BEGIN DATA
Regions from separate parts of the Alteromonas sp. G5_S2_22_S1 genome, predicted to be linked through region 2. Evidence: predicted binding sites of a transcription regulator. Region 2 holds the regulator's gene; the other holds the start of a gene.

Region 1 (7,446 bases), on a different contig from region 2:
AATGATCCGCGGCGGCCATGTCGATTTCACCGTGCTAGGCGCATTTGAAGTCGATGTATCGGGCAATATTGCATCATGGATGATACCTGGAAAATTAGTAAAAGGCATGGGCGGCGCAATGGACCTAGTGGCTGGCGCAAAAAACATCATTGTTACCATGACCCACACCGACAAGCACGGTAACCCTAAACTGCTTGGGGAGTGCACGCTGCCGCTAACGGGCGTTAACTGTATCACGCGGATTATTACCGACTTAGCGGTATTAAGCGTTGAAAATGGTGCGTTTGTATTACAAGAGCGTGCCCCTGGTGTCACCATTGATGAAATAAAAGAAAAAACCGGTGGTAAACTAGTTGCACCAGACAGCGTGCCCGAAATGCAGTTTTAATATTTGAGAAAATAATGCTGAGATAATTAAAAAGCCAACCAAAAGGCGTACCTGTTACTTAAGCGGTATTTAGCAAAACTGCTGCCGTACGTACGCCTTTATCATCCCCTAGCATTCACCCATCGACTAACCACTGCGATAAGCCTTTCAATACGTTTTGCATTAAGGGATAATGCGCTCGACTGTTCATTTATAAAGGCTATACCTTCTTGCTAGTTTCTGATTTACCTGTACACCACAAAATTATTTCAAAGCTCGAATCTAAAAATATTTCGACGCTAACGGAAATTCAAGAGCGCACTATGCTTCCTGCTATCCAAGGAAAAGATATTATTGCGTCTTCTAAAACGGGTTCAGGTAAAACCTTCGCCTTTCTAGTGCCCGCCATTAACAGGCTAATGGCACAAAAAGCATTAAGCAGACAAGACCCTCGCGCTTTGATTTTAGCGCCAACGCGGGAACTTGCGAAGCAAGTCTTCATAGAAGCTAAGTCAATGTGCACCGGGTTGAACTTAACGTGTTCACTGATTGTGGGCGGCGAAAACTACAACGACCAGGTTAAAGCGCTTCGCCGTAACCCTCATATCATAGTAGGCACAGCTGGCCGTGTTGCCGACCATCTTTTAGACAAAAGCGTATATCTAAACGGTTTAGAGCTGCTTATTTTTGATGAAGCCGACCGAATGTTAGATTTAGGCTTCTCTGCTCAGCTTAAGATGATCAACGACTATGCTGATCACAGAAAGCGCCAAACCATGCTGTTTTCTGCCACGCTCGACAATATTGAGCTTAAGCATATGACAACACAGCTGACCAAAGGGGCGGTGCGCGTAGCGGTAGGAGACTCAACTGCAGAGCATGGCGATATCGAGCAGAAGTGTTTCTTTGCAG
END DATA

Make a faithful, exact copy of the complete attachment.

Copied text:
Regions from separate parts of the Alteromonas sp. G5_S2_22_S1 genome, predicted to be linked through region 2. Evidence: predicted binding sites of a transcription regulator. Region 2 holds the regulator's gene; the other holds the start of a gene.

Region 1 (7,446 bases), on a different contig from region 2:
AATGATCCGCGGCGGCCATGTCGATTTCACCGTGCTAGGCGCATTTGAAGTCGATGTATCGGGCAATATTGCATCATGGATGATACCTGGAAAATTAGTAAAAGGCATGGGCGGCGCAATGGACCTAGTGGCTGGCGCAAAAAACATCATTGTTACCATGACCCACACCGACAAGCACGGTAACCCTAAACTGCTTGGGGAGTGCACGCTGCCGCTAACGGGCGTTAACTGTATCACGCGGATTATTACCGACTTAGCGGTATTAAGCGTTGAAAATGGTGCGTTTGTATTACAAGAGCGTGCCCCTGGTGTCACCATTGATGAAATAAAAGAAAAAACCGGTGGTAAACTAGTTGCACCAGACAGCGTGCCCGAAATGCAGTTTTAATATTTGAGAAAATAATGCTGAGATAATTAAAAAGCCAACCAAAAGGCGTACCTGTTACTTAAGCGGTATTTAGCAAAACTGCTGCCGTACGTACGCCTTTATCATCCCCTAGCATTCACCCATCGACTAACCACTGCGATAAGCCTTTCAATACGTTTTGCATTAAGGGATAATGCGCTCGACTGTTCATTTATAAAGGCTATACCTTCTTGCTAGTTTCTGATTTACCTGTACACCACAAAATTATTTCAAAGCTCGAATCTAAAAATATTTCGACGCTAACGGAAATTCAAGAGCGCACTATGCTTCCTGCTATCCAAGGAAAAGATATTATTGCGTCTTCTAAAACGGGTTCAGGTAAAACCTTCGCCTTTCTAGTGCCCGCCATTAACAGGCTAATGGCACAAAAAGCATTAAGCAGACAAGACCCTCGCGCTTTGATTTTAGCGCCAACGCGGGAACTTGCGAAGCAAGTCTTCATAGAAGCTAAGTCAATGTGCACCGGGTTGAACTTAACGTGTTCACTGATTGTGGGCGGCGAAAACTACAACGACCAGGTTAAAGCGCTTCGCCGTAACCCTCATATCATAGTAGGCACAGCTGGCCGTGTTGCCGACCATCTTTTAGACAAAAGCGTATATCTAAACGGTTTAGAGCTGCTTATTTTTGATGAAGCCGACCGAATGTTAGATTTAGGCTTCTCTGCTCAGCTTAAGATGATCAACGACTATGCTGATCACAGAAAGCGCCAAACCATGCTGTTTTCTGCCACGCTCGACAATATTGAGCTTAAGCATATGACAACACAGCTGACCAAAGGGGCGGTGCGCGTAGCGGTAGGAGACTCAACTGCAGAGCATGGCGATATCGAGCAGAAGTGTTTCTTTGCAG